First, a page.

Photographic Center Northwest Capitol Hill
April 21–June 10, Mondays–Thursdays and Saturdays–Sundays
Recommended by Joule Zelman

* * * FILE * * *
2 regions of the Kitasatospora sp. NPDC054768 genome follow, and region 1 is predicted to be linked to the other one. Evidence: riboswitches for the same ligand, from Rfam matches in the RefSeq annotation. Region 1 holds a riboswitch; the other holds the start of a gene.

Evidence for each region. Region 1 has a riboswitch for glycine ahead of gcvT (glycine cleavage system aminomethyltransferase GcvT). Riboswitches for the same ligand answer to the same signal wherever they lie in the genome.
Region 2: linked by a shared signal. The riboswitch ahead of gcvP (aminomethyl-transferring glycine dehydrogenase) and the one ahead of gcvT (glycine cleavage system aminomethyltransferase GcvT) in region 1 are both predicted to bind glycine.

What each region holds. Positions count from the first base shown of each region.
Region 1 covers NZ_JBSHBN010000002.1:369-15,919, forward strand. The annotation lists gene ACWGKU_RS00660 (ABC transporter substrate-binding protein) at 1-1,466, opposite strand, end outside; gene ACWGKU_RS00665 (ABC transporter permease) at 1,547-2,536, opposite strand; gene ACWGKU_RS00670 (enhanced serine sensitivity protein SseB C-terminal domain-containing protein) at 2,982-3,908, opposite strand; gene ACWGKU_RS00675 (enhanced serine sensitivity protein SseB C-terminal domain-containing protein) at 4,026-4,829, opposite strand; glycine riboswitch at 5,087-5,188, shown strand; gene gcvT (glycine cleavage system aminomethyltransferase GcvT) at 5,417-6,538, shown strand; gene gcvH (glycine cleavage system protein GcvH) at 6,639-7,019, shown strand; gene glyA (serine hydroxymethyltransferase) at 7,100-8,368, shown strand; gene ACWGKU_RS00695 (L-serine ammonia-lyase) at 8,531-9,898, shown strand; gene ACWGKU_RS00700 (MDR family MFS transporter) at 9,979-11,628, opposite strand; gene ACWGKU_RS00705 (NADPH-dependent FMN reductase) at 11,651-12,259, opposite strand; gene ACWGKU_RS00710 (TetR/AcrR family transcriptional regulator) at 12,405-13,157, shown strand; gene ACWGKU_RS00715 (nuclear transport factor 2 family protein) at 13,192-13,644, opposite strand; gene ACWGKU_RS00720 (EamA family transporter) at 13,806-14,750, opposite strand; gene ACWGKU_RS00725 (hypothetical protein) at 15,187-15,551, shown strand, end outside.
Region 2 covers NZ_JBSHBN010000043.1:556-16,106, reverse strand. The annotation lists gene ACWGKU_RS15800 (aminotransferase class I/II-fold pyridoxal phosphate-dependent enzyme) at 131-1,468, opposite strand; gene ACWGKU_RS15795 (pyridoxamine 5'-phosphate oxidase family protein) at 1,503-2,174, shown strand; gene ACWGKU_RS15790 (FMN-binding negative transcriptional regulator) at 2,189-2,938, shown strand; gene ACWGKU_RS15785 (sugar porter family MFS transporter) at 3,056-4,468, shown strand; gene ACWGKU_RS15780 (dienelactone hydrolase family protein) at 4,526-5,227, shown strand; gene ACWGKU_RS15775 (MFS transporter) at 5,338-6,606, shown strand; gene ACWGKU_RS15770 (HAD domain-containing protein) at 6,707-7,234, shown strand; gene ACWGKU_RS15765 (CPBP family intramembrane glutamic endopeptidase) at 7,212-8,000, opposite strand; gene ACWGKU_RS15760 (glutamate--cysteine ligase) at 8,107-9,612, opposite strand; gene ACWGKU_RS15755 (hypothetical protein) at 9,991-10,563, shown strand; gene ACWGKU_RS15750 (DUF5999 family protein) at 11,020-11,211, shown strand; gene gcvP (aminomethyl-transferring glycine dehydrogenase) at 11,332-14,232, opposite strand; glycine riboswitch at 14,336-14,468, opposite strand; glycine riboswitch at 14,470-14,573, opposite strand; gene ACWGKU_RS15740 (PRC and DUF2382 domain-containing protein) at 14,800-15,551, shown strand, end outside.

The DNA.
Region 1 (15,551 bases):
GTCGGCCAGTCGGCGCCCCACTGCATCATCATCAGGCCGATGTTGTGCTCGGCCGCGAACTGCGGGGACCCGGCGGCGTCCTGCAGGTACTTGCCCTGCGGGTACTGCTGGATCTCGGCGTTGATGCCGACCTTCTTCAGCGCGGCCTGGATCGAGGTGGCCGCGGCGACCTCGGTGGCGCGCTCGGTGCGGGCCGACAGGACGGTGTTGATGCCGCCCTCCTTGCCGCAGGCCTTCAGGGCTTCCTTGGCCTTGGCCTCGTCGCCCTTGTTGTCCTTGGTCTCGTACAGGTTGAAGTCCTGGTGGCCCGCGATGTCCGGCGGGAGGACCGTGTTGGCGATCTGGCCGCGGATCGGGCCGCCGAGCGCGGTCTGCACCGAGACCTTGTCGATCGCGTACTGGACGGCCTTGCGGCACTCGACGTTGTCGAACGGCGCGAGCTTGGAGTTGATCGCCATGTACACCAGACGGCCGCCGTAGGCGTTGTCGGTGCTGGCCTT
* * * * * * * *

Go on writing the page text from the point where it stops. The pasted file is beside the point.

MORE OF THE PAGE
This exhibition of photographs, from Michelle Dunn Marsh and Negarra A. Kudumu's 2016 book of the same title, undermines the popular idea that the Black Panther aesthetic was limited to "gun-toting, well-dressed black men with berets and gun-toting, well-dressed women with Afros." Contemporary photographers and visual artists—including locals like Maikoiyo Alley-Barnes and Christopher Paul Jordan, as well as nationally celebrated figures like Endia Beal and Carrie Mae Weems—flesh out themes of black identity, anti-racist resistance, and cultural, spiritual, and intellectual iconographies that reach far beyond surface-level militant chic. Through art, the curators hope to turn our focus to the Black Panther Party's cultural and societal ambitions and demands: freedom, justice, shelter, education, employment, and safety from police violence. Gain a more cogent appreciation of how aesthetic beauty can strengthen the art of protest.